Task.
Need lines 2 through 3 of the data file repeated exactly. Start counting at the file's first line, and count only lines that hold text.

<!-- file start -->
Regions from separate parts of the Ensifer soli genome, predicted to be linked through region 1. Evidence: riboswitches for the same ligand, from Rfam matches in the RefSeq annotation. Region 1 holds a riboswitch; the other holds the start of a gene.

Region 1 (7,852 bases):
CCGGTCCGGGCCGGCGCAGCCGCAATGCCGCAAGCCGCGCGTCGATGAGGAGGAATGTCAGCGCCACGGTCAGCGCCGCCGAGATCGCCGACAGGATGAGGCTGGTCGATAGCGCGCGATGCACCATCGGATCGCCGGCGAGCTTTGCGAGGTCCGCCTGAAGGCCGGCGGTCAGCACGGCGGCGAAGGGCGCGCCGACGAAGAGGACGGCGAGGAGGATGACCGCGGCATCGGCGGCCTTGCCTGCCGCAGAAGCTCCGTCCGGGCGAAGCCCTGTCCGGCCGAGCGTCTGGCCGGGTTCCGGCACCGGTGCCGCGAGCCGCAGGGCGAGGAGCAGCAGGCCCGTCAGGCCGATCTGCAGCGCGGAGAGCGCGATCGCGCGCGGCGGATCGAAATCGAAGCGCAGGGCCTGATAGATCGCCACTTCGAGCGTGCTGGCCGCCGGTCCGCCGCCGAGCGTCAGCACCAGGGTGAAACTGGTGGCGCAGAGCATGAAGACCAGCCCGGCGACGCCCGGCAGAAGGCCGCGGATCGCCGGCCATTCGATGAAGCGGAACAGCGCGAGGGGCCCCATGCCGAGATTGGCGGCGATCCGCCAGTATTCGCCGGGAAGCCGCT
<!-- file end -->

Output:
Region 1 (7,852 bases):
CCGGTCCGGGCCGGCGCAGCCGCAATGCCGCAAGCCGCGCGTCGATGAGGAGGAATGTCAGCGCCACGGTCAGCGCCGCCGAGATCGCCGACAGGATGAGGCTGGTCGATAGCGCGCGATGCACCATCGGATCGCCGGCGAGCTTTGCGAGGTCCGCCTGAAGGCCGGCGGTCAGCACGGCGGCGAAGGGCGCGCCGACGAAGAGGACGGCGAGGAGGATGACCGCGGCATCGGCGGCCTTGCCTGCCGCAGAAGCTCCGTCCGGGCGAAGCCCTGTCCGGCCGAGCGTCTGGCCGGGTTCCGGCACCGGTGCCGCGAGCCGCAGGGCGAGGAGCAGCAGGCCCGTCAGGCCGATCTGCAGCGCGGAGAGCGCGATCGCGCGCGGCGGATCGAAATCGAAGCGCAGGGCCTGATAGATCGCCACTTCGAGCGTGCTGGCCGCCGGTCCGCCGCCGAGCGTCAGCACCAGGGTGAAACTGGTGGCGCAGAGCATGAAGACCAGCCCGGCGACGCCCGGCAGAAGGCCGCGGATCGCCGGCCATTCGATGAAGCGGAACAGCGCGAGGGGCCCCATGCCGAGATTGGCGGCGATCCGCCAGTATTCGCCGGGAAGCCGCT